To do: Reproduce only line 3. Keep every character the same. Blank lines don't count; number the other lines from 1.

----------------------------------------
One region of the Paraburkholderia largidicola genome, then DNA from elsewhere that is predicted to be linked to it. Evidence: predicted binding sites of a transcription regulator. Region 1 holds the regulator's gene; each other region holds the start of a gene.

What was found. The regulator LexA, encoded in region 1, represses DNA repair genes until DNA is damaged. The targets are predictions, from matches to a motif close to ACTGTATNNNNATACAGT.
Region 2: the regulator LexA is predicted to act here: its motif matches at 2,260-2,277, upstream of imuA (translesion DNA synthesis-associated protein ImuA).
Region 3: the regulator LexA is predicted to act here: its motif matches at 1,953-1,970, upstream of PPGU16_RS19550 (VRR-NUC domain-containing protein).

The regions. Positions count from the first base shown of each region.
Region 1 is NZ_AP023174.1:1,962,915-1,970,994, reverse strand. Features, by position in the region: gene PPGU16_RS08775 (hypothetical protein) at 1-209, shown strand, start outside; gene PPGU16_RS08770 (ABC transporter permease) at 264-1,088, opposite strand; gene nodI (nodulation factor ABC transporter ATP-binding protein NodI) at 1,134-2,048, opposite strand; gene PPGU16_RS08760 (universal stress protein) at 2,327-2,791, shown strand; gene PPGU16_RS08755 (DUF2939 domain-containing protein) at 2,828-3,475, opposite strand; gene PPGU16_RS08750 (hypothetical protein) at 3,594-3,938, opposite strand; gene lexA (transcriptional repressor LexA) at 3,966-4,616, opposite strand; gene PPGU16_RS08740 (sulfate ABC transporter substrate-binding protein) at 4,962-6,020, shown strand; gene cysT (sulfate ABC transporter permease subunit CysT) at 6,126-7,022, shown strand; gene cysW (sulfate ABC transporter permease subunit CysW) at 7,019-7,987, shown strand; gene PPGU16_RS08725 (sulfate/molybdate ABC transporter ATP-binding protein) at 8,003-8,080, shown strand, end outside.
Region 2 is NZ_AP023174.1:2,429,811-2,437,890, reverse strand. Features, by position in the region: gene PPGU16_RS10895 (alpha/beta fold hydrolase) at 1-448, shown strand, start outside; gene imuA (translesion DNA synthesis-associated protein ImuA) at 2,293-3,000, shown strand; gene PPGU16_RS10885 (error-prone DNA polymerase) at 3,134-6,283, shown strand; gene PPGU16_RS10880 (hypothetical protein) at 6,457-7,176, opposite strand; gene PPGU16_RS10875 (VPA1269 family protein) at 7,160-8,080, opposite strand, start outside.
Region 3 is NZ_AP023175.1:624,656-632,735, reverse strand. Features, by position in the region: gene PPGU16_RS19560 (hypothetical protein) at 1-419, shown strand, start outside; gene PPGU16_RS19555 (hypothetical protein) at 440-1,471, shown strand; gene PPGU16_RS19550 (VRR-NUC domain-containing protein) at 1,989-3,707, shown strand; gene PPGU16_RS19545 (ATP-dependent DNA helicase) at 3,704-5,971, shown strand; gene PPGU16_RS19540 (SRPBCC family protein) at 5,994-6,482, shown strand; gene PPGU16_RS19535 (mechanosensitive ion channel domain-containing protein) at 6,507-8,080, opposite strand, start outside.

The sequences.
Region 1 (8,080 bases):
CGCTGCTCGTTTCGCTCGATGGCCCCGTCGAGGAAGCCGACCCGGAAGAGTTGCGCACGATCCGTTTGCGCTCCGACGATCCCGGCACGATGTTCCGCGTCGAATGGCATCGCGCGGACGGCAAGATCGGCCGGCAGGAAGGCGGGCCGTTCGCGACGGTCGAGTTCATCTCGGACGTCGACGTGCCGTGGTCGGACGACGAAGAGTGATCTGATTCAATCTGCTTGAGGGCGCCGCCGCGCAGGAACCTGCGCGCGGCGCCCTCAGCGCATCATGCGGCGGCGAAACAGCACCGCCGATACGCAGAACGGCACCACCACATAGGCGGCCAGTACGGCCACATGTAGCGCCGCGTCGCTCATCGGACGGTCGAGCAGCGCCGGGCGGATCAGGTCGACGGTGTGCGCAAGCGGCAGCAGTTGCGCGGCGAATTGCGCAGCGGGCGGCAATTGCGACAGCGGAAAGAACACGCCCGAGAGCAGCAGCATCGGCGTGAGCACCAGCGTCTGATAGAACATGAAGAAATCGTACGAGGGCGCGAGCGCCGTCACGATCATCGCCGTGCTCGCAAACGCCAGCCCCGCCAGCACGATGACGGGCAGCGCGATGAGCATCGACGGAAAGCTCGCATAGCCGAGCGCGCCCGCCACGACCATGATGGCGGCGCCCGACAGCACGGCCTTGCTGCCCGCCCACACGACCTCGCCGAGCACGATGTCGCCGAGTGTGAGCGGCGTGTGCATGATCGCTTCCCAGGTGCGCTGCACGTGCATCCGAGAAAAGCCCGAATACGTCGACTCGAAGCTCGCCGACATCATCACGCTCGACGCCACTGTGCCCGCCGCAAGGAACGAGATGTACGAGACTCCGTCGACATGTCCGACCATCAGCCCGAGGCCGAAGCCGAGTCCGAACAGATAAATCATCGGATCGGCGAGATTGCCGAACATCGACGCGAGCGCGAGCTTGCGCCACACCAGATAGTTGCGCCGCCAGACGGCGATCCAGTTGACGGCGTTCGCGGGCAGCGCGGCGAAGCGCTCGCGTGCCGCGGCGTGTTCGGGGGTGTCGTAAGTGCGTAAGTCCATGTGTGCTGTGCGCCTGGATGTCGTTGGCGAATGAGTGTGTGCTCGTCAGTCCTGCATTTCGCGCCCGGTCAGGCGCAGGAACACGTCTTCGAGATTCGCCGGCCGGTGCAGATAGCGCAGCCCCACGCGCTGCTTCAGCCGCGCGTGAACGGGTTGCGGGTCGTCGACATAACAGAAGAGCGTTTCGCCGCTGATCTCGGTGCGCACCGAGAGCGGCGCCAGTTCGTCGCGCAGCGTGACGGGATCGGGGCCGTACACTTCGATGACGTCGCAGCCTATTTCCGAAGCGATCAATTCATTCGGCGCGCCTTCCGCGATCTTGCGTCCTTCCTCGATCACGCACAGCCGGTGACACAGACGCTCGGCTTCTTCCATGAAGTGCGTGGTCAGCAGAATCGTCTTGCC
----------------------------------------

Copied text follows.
Region 2: the regulator LexA is predicted to act here: its motif matches at 2,260-2,277, upstream of imuA (translesion DNA synthesis-associated protein ImuA).